Patience Is A Virtue
2016 will go down in history for many reasons – the year of the underdog and shocks we are constantly told.
But some things do not change and perhaps should not surprise us, in particular how the ‘noise’ emanating from the investment world ebbs and flows depending upon the latest forecasts and expert sentiment.
Let’s cast our minds back to January 2016. The Chinese equity market wobbled and fell dramatically (7% in one day I recall) and was suspended for short periods of time. The price of oil also plummeted and added to ‘market woes’ making us all feel a little uneasy as the media churned out the usual ‘X £Billion wiped off the value of UK shares’ blah, blah.
Our worries were perhaps compounded when another ‘expert’ this time from RBS, told us to “sell everything” (except high quality bonds) as we were heading for a “cataclysmic year” whereby the UK and US equity markets would see falls of between 10 and 20%.
So through all the fog and noise, let’s look back at 2016 and consider some facts;
- Despite the turmoil in early 2016 the FTSE 100 ended +14.4% over the year (currency fluctuations playing their part too) closing at an all-time high
- The index recovered from an intra-day low of just under 5,500 after the vote on June 23
- The FTSE All Share (a much better proxy for the UK market) rose by 12.5% (exc dividends)
- The FTSE Small Cap Index rose by 11.0%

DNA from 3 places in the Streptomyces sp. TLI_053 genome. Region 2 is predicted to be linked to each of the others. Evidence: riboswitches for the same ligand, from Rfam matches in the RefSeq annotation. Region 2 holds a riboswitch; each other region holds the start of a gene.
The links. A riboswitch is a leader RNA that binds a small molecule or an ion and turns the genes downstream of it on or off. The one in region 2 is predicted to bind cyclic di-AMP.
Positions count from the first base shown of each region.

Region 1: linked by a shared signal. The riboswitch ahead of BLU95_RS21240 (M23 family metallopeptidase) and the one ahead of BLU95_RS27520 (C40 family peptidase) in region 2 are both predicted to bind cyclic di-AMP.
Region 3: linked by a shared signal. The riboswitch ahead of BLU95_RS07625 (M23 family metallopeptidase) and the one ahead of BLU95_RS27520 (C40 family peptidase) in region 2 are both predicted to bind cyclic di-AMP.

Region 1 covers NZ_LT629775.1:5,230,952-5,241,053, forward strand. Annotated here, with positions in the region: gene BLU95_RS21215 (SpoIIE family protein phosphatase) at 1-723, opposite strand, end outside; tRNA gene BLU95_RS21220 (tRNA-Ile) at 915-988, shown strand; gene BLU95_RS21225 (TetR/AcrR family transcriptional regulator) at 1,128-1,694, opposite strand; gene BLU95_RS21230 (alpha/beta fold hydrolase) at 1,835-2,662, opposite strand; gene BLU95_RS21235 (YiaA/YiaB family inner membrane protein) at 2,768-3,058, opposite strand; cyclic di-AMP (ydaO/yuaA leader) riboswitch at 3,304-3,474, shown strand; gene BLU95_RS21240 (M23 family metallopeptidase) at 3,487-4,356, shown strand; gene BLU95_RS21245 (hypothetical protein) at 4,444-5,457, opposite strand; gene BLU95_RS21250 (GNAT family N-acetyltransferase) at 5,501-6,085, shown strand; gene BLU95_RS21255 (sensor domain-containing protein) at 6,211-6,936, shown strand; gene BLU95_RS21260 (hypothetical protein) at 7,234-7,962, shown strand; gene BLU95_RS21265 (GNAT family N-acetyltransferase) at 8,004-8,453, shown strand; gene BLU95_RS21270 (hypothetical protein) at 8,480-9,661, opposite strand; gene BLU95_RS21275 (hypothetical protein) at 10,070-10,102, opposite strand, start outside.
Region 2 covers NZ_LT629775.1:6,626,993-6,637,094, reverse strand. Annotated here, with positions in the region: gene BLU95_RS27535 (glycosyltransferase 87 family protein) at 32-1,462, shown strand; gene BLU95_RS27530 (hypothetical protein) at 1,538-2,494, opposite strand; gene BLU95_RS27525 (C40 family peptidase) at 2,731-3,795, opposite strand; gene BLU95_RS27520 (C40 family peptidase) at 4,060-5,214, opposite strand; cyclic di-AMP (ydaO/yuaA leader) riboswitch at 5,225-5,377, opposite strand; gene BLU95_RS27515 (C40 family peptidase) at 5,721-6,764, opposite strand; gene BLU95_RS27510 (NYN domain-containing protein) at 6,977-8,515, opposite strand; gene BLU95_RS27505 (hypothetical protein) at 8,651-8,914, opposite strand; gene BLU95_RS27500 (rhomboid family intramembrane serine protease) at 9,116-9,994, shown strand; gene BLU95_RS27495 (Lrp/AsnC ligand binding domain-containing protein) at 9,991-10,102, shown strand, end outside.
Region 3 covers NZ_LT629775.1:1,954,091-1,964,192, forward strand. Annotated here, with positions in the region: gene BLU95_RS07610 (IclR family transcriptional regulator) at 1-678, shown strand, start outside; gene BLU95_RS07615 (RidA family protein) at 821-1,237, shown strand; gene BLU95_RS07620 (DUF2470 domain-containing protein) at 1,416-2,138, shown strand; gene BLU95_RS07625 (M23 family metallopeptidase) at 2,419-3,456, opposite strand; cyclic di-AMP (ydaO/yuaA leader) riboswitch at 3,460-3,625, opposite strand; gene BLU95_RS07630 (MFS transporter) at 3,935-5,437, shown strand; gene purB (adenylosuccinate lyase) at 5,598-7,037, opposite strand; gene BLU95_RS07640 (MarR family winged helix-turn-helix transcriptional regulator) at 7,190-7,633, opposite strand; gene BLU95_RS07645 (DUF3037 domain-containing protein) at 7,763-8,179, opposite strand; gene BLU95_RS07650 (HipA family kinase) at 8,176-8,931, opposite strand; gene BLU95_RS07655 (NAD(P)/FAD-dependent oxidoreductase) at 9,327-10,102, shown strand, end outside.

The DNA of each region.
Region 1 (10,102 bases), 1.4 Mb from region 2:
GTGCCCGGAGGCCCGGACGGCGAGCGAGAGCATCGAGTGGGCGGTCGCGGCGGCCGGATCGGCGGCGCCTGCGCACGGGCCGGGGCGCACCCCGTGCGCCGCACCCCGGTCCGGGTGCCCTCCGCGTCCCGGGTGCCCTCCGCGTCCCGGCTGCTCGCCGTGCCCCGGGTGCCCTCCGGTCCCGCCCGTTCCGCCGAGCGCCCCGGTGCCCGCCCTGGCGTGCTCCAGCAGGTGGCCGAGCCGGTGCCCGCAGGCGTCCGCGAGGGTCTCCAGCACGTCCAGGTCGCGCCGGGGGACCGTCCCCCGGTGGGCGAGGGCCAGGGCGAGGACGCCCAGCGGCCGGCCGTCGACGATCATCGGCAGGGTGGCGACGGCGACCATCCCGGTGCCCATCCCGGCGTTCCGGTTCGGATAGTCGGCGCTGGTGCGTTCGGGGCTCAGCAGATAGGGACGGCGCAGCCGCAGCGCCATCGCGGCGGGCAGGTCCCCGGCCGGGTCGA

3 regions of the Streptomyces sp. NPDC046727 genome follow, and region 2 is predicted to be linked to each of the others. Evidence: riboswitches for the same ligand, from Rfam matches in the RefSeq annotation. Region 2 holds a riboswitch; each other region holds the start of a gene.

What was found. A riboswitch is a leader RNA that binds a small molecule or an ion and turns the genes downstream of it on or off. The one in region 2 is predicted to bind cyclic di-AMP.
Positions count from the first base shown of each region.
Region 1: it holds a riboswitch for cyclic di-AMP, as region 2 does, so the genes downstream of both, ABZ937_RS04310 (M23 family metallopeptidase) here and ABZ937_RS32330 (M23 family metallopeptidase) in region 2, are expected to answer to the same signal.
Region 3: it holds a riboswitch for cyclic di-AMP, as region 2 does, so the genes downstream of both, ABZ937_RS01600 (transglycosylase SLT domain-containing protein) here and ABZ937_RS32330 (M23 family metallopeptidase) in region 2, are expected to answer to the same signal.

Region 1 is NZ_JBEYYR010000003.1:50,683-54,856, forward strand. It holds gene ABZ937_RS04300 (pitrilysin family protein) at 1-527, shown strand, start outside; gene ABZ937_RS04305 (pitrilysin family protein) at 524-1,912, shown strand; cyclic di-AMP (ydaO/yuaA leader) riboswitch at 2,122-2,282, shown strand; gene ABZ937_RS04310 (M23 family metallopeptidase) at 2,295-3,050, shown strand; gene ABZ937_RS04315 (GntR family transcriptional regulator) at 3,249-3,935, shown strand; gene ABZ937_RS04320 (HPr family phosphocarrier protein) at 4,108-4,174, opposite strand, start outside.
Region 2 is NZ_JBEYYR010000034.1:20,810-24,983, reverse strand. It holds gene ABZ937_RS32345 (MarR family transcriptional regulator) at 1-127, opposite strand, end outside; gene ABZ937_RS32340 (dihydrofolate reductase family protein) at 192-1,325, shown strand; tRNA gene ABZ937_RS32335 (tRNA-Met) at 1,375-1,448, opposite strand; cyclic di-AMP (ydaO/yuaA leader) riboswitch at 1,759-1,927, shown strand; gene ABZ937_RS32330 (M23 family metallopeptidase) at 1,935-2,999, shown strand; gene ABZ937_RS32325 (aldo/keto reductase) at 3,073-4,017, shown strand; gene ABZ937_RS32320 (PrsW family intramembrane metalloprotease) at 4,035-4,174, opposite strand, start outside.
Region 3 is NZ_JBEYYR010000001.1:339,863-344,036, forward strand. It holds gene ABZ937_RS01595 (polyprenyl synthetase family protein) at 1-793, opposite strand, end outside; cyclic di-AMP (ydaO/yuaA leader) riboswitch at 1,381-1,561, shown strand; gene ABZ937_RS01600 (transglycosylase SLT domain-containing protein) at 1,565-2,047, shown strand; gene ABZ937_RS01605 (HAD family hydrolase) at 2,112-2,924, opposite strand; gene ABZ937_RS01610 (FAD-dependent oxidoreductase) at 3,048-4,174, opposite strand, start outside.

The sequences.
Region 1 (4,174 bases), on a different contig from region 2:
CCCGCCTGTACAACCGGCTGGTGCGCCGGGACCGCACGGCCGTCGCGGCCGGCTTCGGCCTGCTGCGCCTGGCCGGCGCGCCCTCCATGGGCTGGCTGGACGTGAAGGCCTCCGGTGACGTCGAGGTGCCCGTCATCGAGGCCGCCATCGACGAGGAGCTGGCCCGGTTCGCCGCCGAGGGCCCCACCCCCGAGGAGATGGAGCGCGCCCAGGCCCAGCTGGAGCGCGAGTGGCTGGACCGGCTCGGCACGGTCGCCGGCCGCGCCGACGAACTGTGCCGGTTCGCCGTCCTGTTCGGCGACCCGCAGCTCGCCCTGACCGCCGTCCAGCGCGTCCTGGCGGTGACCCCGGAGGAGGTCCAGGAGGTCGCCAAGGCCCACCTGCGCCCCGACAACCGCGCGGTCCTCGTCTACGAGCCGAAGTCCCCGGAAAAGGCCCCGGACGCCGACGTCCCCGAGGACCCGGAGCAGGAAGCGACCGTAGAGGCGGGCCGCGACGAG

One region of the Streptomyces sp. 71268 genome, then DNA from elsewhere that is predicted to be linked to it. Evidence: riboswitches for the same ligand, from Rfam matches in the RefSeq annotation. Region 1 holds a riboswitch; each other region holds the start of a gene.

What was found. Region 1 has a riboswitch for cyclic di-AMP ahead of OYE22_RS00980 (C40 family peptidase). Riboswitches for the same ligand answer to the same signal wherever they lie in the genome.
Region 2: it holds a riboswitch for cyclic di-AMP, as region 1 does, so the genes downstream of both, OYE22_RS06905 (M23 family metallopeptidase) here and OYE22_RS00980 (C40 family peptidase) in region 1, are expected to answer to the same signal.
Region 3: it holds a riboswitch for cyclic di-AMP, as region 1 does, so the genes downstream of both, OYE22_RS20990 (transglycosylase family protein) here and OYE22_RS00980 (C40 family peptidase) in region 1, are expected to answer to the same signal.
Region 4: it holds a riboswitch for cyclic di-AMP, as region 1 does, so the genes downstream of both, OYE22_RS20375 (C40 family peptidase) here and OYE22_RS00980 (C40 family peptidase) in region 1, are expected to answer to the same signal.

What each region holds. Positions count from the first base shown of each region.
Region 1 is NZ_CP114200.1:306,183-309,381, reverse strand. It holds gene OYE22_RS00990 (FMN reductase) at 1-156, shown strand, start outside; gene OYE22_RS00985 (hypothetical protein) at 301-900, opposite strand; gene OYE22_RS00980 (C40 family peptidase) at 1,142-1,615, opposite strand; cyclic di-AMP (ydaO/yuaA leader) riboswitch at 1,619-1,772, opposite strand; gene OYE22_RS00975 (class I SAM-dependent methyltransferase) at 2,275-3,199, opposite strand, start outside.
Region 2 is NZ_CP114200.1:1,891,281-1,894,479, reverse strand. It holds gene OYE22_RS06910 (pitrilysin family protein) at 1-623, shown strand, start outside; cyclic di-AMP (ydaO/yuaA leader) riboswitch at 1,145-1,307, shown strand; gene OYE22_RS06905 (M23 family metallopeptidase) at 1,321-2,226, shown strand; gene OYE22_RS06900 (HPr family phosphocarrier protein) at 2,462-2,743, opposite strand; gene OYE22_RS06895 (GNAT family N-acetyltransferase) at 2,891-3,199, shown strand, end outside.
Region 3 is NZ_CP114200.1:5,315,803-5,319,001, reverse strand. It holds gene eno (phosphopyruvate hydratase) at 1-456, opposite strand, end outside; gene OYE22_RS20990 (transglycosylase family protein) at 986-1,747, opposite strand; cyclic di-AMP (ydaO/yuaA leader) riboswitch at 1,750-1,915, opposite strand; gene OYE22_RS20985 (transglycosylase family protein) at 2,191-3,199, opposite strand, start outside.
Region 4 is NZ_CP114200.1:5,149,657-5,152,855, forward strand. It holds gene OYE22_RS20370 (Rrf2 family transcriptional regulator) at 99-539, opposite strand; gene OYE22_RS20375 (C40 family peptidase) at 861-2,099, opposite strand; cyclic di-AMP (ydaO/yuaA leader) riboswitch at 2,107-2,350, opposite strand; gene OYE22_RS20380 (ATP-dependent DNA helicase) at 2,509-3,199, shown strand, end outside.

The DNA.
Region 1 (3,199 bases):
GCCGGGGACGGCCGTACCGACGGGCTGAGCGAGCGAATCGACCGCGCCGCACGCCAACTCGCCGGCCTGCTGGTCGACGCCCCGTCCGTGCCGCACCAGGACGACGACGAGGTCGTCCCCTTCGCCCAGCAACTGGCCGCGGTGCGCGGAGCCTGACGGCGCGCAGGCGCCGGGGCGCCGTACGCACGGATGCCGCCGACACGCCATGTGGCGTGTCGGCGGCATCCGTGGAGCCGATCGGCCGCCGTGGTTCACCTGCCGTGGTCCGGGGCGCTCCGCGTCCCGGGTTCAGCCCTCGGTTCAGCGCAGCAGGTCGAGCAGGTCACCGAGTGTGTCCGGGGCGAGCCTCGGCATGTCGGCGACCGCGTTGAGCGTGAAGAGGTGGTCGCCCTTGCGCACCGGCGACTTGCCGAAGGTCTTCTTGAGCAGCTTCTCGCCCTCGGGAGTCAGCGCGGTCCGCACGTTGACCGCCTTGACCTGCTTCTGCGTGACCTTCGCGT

The big question is ‘so what’? What does all this mean in the context of the way that we all invest be it for our retirements, to provide income to live on or to build a nest-egg for the future? The simple answer is very little.
Short-termism has nothing to do with the long-term nature of investment returns, and in fact such years where there is greater volatility on the equity markets are perfectly normal and, without this volatility, the positive returns would not occur. I have no desire to be wise after an event in the same way as I do not predict what may or may not happen. But if 2016 has taught investors anything it is, as my old Football Coach would shout to the team “keep your shape”.
A poignant reminder that – Patience and Discipline are two key principles to successful investment outcomes.
The facts remain that over long periods of time there is a very good chance, but no guarantee, that assets such as equities and property will provide real growth i.e. above inflation, which is the reason why we all invest in the first place. History tells us that for example over an 18-year period there is a 99% chance that equities will out-perform cash*.
My final point is to remind you all that timing the markets in and out is virtually impossible to do consistently and therefore the most important factor around market noise is how we react to it – or rather that we do not react to it.
The final word goes to The Sage of Omaha, Warren Buffett who famously said “The stock market is a device for transferring money from the impatient to the patient”.
Happy New Year.
Paul Spires – Chartered Financial Planner | Director – Sound Financial Planning Ltd.